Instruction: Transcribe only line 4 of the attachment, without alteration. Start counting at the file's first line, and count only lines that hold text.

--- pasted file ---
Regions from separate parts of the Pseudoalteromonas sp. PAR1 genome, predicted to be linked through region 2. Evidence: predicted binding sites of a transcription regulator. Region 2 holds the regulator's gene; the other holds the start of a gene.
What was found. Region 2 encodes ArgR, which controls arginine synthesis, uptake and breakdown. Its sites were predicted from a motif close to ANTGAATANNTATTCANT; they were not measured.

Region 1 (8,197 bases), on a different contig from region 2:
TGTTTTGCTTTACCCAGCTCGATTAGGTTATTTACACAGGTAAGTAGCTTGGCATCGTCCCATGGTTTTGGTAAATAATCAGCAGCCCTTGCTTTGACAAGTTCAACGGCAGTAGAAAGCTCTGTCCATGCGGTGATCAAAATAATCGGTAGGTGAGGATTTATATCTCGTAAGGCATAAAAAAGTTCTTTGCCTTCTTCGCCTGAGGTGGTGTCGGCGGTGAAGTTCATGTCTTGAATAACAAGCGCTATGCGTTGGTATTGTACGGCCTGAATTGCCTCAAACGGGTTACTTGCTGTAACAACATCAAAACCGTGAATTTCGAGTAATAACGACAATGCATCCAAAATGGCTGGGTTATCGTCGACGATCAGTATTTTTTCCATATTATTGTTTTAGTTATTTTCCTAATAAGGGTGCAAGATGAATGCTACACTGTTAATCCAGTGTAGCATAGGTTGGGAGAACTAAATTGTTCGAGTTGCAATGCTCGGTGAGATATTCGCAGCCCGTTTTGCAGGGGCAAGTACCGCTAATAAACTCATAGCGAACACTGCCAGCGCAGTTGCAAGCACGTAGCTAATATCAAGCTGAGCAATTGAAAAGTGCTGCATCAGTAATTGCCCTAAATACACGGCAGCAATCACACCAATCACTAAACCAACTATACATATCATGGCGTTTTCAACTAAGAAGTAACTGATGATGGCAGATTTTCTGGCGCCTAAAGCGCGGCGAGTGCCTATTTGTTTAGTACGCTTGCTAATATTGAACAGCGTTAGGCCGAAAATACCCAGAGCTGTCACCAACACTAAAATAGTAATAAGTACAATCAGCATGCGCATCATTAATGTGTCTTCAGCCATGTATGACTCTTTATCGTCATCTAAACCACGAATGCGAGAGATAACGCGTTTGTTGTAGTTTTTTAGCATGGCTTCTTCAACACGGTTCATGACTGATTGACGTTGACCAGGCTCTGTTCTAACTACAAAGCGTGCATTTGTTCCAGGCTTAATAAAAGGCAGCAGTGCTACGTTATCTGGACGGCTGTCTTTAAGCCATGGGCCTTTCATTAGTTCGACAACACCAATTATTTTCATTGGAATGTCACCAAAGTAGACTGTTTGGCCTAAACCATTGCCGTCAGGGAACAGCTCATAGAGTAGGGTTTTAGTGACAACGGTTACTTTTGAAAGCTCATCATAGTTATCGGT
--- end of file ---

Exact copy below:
TGTTTTGCTTTACCCAGCTCGATTAGGTTATTTACACAGGTAAGTAGCTTGGCATCGTCCCATGGTTTTGGTAAATAATCAGCAGCCCTTGCTTTGACAAGTTCAACGGCAGTAGAAAGCTCTGTCCATGCGGTGATCAAAATAATCGGTAGGTGAGGATTTATATCTCGTAAGGCATAAAAAAGTTCTTTGCCTTCTTCGCCTGAGGTGGTGTCGGCGGTGAAGTTCATGTCTTGAATAACAAGCGCTATGCGTTGGTATTGTACGGCCTGAATTGCCTCAAACGGGTTACTTGCTGTAACAACATCAAAACCGTGAATTTCGAGTAATAACGACAATGCATCCAAAATGGCTGGGTTATCGTCGACGATCAGTATTTTTTCCATATTATTGTTTTAGTTATTTTCCTAATAAGGGTGCAAGATGAATGCTACACTGTTAATCCAGTGTAGCATAGGTTGGGAGAACTAAATTGTTCGAGTTGCAATGCTCGGTGAGATATTCGCAGCCCGTTTTGCAGGGGCAAGTACCGCTAATAAACTCATAGCGAACACTGCCAGCGCAGTTGCAAGCACGTAGCTAATATCAAGCTGAGCAATTGAAAAGTGCTGCATCAGTAATTGCCCTAAATACACGGCAGCAATCACACCAATCACTAAACCAACTATACATATCATGGCGTTTTCAACTAAGAAGTAACTGATGATGGCAGATTTTCTGGCGCCTAAAGCGCGGCGAGTGCCTATTTGTTTAGTACGCTTGCTAATATTGAACAGCGTTAGGCCGAAAATACCCAGAGCTGTCACCAACACTAAAATAGTAATAAGTACAATCAGCATGCGCATCATTAATGTGTCTTCAGCCATGTATGACTCTTTATCGTCATCTAAACCACGAATGCGAGAGATAACGCGTTTGTTGTAGTTTTTTAGCATGGCTTCTTCAACACGGTTCATGACTGATTGACGTTGACCAGGCTCTGTTCTAACTACAAAGCGTGCATTTGTTCCAGGCTTAATAAAAGGCAGCAGTGCTACGTTATCTGGACGGCTGTCTTTAAGCCATGGGCCTTTCATTAGTTCGACAACACCAATTATTTTCATTGGAATGTCACCAAAGTAGACTGTTTGGCCTAAACCATTGCCGTCAGGGAACAGCTCATAGAGTAGGGTTTTAGTGACAACGGTTACTTTTGAAAGCTCATCATAGTTATCGGT